Scalable hardware memory disambiguation
Sethumadhavan, Lakshminarasimhan, 1978-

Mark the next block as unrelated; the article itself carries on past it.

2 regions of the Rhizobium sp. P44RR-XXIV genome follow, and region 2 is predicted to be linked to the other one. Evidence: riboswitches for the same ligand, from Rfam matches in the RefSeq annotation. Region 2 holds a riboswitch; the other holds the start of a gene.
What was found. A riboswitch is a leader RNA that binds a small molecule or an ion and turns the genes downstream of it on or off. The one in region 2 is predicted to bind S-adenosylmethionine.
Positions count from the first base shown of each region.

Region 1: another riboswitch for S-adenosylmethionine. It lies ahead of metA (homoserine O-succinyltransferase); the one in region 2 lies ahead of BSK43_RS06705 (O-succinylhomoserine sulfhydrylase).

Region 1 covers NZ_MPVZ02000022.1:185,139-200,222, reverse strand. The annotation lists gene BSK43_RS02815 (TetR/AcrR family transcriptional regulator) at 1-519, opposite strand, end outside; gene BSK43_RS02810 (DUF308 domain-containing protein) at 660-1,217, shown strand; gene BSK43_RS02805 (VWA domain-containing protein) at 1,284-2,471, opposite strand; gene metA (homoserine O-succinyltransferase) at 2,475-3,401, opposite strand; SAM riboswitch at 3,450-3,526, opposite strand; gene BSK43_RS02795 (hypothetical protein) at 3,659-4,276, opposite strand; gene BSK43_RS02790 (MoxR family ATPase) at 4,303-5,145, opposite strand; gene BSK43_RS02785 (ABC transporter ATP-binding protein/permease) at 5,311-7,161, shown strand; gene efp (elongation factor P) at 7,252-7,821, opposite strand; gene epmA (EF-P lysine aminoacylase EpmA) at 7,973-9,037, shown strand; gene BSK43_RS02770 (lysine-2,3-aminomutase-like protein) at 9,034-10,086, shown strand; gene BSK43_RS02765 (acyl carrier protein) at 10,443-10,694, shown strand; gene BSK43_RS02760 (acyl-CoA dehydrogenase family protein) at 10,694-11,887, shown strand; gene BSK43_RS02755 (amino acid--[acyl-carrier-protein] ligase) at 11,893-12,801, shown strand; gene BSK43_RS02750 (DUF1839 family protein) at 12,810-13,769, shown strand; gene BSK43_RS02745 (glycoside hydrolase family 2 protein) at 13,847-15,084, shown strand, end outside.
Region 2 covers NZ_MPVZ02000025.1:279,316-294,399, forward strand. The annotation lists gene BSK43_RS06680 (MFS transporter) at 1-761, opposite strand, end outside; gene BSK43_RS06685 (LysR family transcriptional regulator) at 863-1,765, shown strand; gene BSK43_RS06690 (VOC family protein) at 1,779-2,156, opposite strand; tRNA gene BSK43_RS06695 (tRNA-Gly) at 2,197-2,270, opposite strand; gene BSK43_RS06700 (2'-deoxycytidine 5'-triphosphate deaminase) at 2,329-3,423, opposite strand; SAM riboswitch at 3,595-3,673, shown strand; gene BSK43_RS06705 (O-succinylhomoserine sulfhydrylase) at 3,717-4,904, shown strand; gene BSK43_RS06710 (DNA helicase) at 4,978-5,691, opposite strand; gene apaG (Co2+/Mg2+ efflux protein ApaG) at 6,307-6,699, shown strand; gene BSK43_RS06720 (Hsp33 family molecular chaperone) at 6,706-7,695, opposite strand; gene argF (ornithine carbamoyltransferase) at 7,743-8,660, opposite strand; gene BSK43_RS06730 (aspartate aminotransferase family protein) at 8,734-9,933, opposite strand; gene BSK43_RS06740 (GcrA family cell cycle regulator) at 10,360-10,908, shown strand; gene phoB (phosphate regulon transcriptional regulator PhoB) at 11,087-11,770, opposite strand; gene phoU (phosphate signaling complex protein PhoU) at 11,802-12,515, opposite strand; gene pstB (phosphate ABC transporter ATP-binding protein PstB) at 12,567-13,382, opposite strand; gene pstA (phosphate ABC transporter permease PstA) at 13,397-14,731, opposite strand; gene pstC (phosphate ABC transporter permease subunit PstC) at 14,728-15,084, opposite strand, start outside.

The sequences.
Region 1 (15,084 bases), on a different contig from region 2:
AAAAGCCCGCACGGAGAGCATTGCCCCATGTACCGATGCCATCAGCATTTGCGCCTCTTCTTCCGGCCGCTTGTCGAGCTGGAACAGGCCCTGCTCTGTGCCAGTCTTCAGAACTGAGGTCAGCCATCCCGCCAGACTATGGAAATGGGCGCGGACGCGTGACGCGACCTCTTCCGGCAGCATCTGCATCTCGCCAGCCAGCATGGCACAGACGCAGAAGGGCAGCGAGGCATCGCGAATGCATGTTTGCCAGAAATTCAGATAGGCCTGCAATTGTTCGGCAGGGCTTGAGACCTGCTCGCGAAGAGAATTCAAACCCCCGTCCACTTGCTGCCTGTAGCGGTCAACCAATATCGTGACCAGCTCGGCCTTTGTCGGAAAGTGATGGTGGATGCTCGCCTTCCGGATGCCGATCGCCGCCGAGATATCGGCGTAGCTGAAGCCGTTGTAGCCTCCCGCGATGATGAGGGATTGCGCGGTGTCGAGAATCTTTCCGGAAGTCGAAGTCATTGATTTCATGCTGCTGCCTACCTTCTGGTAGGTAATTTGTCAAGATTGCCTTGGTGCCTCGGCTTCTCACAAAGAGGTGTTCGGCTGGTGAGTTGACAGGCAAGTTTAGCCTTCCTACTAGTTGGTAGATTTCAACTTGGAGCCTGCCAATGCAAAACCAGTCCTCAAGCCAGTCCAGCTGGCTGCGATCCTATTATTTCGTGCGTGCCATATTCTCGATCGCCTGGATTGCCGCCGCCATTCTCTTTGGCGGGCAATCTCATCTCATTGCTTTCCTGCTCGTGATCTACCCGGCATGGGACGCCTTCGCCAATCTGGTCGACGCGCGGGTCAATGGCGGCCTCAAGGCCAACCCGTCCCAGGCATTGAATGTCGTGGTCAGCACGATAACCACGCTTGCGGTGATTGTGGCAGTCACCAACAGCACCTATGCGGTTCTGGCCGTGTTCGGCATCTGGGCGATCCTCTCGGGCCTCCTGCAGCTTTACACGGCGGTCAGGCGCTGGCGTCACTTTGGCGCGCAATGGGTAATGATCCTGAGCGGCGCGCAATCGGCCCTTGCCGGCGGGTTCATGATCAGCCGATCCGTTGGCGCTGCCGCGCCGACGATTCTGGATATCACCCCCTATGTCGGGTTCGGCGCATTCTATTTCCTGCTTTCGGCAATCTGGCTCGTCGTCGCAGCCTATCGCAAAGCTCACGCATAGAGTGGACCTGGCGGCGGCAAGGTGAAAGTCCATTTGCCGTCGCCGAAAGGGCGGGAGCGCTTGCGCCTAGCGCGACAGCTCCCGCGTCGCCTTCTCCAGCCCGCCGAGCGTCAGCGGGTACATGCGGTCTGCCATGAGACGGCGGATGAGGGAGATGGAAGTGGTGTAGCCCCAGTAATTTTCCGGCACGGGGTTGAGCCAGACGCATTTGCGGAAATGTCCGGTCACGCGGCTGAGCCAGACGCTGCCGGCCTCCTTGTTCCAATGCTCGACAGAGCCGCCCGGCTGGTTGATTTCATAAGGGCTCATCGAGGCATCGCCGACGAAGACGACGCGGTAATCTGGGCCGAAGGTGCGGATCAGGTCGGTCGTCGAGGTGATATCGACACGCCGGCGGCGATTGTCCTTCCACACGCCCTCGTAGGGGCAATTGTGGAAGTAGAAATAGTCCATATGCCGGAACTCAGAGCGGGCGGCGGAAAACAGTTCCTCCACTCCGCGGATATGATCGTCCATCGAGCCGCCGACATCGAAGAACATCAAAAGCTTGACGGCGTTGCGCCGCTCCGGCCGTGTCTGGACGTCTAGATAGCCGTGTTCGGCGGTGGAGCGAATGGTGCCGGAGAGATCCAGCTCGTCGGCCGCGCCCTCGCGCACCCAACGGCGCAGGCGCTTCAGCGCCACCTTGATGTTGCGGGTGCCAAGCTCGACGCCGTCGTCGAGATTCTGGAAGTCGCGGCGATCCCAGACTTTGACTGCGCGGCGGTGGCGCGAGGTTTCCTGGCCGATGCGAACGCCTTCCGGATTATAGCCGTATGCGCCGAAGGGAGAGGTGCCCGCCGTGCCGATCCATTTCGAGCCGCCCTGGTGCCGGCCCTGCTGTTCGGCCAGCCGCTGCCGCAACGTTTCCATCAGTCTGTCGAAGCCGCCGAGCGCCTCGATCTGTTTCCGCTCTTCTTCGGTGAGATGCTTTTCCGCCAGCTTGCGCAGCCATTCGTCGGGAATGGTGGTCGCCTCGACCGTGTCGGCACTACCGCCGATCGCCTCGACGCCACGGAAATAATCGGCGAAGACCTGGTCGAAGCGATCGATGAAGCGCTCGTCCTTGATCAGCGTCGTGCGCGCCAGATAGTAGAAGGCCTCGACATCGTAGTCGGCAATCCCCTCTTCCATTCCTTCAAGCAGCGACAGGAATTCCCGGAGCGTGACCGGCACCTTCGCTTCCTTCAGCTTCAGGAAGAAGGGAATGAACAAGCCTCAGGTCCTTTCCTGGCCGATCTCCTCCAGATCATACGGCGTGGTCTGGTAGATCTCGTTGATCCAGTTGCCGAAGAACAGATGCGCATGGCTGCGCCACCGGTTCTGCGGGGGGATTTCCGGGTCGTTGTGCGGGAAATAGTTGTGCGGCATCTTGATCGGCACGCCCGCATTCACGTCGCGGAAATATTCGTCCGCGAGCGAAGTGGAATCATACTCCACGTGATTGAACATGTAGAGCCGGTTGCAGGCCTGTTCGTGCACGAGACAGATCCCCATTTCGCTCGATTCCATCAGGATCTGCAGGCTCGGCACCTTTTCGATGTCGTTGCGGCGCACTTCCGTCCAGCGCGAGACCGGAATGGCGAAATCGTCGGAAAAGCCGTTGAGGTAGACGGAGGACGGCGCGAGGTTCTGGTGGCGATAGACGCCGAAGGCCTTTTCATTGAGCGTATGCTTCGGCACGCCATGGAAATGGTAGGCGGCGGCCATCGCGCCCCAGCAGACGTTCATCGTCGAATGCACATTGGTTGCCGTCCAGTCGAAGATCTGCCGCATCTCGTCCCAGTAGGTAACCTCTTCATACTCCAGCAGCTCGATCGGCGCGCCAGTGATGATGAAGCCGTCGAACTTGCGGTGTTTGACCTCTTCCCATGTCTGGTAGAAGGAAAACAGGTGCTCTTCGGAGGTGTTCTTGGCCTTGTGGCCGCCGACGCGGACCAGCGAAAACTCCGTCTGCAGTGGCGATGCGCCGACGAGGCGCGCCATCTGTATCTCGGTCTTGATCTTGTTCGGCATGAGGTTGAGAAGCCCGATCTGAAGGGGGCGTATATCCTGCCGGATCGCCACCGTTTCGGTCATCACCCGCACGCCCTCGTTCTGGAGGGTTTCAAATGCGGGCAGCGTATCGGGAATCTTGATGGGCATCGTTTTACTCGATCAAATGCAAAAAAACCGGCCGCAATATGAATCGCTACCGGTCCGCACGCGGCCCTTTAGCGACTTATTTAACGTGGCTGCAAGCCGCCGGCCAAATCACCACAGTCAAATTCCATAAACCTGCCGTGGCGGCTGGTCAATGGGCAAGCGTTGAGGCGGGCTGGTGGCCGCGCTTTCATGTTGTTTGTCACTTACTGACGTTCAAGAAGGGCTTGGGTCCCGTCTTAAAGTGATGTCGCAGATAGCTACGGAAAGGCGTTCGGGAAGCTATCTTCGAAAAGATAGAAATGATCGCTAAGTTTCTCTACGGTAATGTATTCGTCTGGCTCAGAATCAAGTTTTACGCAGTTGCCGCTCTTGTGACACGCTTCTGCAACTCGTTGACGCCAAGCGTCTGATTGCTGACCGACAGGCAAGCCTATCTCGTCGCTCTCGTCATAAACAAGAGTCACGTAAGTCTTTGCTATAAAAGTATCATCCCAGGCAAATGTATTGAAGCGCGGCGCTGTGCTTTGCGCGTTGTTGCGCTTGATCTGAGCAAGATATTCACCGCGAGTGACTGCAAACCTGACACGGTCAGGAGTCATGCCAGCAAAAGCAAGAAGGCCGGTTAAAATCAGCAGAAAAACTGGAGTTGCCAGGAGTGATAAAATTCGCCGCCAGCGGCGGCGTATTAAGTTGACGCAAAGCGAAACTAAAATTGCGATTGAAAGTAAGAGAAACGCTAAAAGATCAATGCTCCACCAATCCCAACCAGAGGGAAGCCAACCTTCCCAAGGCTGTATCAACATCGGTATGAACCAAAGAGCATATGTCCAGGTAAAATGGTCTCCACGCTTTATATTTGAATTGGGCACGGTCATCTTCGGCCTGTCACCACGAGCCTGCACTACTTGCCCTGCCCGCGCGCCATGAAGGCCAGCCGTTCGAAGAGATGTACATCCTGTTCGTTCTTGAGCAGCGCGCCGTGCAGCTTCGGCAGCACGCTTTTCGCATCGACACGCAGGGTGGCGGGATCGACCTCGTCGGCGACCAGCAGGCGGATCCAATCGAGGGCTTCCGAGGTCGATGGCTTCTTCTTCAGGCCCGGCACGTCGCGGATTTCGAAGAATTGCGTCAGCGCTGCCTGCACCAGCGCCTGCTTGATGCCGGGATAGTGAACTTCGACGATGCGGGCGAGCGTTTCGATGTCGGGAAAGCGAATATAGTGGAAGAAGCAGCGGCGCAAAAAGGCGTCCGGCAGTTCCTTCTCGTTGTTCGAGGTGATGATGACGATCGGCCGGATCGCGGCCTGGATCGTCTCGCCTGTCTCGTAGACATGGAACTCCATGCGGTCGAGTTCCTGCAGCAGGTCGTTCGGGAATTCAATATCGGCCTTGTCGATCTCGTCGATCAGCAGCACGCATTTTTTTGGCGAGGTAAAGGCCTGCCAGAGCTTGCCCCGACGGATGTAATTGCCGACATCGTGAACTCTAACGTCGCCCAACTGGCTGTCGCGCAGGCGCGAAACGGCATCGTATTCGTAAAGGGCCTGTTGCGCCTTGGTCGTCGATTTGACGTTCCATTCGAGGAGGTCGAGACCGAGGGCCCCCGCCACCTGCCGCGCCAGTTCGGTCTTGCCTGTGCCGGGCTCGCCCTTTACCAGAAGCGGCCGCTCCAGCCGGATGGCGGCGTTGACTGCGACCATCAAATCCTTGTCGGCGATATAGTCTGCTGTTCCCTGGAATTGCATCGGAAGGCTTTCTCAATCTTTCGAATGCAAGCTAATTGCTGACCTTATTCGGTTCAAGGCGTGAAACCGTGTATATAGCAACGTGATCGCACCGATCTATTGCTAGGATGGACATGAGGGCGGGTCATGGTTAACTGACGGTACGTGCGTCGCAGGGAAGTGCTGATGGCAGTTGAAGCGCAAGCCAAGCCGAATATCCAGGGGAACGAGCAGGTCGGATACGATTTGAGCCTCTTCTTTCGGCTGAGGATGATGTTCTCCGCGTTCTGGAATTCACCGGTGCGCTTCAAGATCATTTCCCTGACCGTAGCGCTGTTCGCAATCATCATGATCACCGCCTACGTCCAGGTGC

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This dissertation deals with one of the long-standing problems in Computer Architecture – the problem of memory disambiguation. Microprocessors typically reorder memory instructions during execution to improve concurrency. Such microprocessors use hardware memory structures for memory disambiguation, known as LoadStore Queues (LSQs), to ensure that memory instruction dependences are satisfied even when the memory instructions execute out-of-order. A typical LSQ implementation (circa 2006) holds all in-flight memory instructions in a physically centralized LSQ and performs a fully associative search on all buffered instructions to ensure that memory dependences are satisfied. These LSQ implementations do not scale because they use large, fully associative structures, which are known to be slow and power hungry. The increasing trend towards distributed microarchitectures further exacerbates these problems. As on-chip wire delays increase and high-performance processors become necessarily distributed, centralized structures such as the LSQ can limit scalability. This dissertation describes techniques to create scalable LSQs in both centralized and distributed microarchitectures. The problems and solutions described in this thesis are motivated and validated by real system designs. The dissertation starts with a description of the partitioned primary memory system of the TRIPS processor, of which the LSQ is an important component, and then through a series of optimizations describes how the power, area, and centralization problems of the LSQ can be solved with minor performance losses (if at all) even for large number of in flight memory instructions. The four solutions described in this dissertation — partitioning, filtering, late binding and efficient overflow management — enable power-, area-efficient, distributed and scalable LSQs, which in turn enable aggressive large-window processors capable of simultaneously executing thousands of instructions. To mitigate the power problem, we replaced the power-hungry, fully associative search with a power-efficient hash table lookup using a simple address-based Bloom filter. Bloom filters are probabilistic data structures used for testing set membership and can be used to quickly check if an instruction with the same data address is likely to be found in the LSQ without performing the associative search. Bloom filters typically eliminate more than 80% of the associative searches and they are highly effective because in most programs, it is uncommon for loads and stores to have the same data address and be in execution simultaneously. To rectify the area problem, we observe the fact that only a small fraction of all memory instructions are dependent, that only such dependent instructions need to be buffered in the LSQ, and that these instructions need to be in the LSQ only for certain parts of the pipelined execution. We propose two mechanisms to exploit these observations. The first mechanism, area filtering, is a hardware mechanism that couples Bloom filters and dependence predictors to dynamically identify and buffer only those instructions which are likely to be dependent. The second mechanism, late binding, reduces the occupancy and hence size of the LSQ. Both of these optimizations allows the number of LSQ slots to be reduced by up to one-half compared to a traditional organization without any performance degradation. Finally, we describe a new decentralized LSQ design for handling LSQ structural hazards in distributed microarchitectures. Decentralization of LSQs, and to a large extent distributed microarchitectures with memory speculation, has proved to be impractical because of the high performance penalties associated with the mechanisms for dealing with hazards. To solve this problem, we applied classic flow-control techniques from interconnection networks for handling resource con- flicts. The first method, memory-side buffering, buffers the overflowing instructions in a separate buffer near the LSQs. The second scheme, execution-side NACKing, sends the overflowing instruction back to the issue window from which it is later re-issued. The third scheme, network buffering, uses the buffers in the interconnection network between the execution units and memory to hold instructions when the LSQ is full, and uses virtual channel flow control to avoid deadlocks. The network buffering scheme is the most robust of all the overflow schemes and shows less than 1% performance degradation due to overflows for a subset of SPEC CPU 2000 and EEMBC benchmarks on a cycle-accurate simulator that closely models the TRIPS processor. The techniques proposed in this dissertation are independent, architectureneutral and their cumulative benefits result in LSQs that can be partitioned at a fine granularity and have low design complexity. Each of these partitions selectively buffers only memory instructions with true dependences and can be closely coupled with the execution units thus minimizing power, area, and latency. Such LSQ designs with near-ideal characteristics are well suited for microarchitectures with thousands of instructions in-flight and may enable even more aggressive microarchitectures in the future.